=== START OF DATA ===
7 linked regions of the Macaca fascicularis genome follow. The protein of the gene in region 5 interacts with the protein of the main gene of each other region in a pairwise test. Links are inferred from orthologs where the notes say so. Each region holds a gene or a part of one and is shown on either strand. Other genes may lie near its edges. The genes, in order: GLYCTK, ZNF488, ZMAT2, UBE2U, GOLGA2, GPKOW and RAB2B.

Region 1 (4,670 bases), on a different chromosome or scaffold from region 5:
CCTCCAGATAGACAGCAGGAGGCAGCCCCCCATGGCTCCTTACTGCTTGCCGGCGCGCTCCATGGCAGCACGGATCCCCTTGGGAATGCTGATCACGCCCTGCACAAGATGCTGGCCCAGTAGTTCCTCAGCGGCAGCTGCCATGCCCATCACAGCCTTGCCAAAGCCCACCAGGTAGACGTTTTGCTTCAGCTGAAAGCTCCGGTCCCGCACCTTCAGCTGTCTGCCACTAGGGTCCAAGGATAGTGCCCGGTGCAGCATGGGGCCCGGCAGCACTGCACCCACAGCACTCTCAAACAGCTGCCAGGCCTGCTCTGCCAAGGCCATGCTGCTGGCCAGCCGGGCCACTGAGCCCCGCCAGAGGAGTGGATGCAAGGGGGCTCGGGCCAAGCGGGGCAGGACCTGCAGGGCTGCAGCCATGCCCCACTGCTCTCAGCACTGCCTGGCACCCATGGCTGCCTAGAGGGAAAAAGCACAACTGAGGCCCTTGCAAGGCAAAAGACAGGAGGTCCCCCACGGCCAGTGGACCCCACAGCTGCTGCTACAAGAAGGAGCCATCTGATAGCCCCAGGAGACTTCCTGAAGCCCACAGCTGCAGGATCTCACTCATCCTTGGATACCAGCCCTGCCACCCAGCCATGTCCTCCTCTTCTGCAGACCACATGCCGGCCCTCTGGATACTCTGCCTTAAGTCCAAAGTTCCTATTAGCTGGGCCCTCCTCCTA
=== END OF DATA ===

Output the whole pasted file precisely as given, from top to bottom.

7 linked regions of the Macaca fascicularis genome follow. The protein of the gene in region 5 interacts with the protein of the main gene of each other region in a pairwise test. Links are inferred from orthologs where the notes say so. Each region holds a gene or a part of one and is shown on either strand. Other genes may lie near its edges. The genes, in order: GLYCTK, ZNF488, ZMAT2, UBE2U, GOLGA2, GPKOW and RAB2B.

Region 1 (4,670 bases), on a different chromosome or scaffold from region 5:
CCTCCAGATAGACAGCAGGAGGCAGCCCCCCATGGCTCCTTACTGCTTGCCGGCGCGCTCCATGGCAGCACGGATCCCCTTGGGAATGCTGATCACGCCCTGCACAAGATGCTGGCCCAGTAGTTCCTCAGCGGCAGCTGCCATGCCCATCACAGCCTTGCCAAAGCCCACCAGGTAGACGTTTTGCTTCAGCTGAAAGCTCCGGTCCCGCACCTTCAGCTGTCTGCCACTAGGGTCCAAGGATAGTGCCCGGTGCAGCATGGGGCCCGGCAGCACTGCACCCACAGCACTCTCAAACAGCTGCCAGGCCTGCTCTGCCAAGGCCATGCTGCTGGCCAGCCGGGCCACTGAGCCCCGCCAGAGGAGTGGATGCAAGGGGGCTCGGGCCAAGCGGGGCAGGACCTGCAGGGCTGCAGCCATGCCCCACTGCTCTCAGCACTGCCTGGCACCCATGGCTGCCTAGAGGGAAAAAGCACAACTGAGGCCCTTGCAAGGCAAAAGACAGGAGGTCCCCCACGGCCAGTGGACCCCACAGCTGCTGCTACAAGAAGGAGCCATCTGATAGCCCCAGGAGACTTCCTGAAGCCCACAGCTGCAGGATCTCACTCATCCTTGGATACCAGCCCTGCCACCCAGCCATGTCCTCCTCTTCTGCAGACCACATGCCGGCCCTCTGGATACTCTGCCTTAAGTCCAAAGTTCCTATTAGCTGGGCCCTCCTCCTA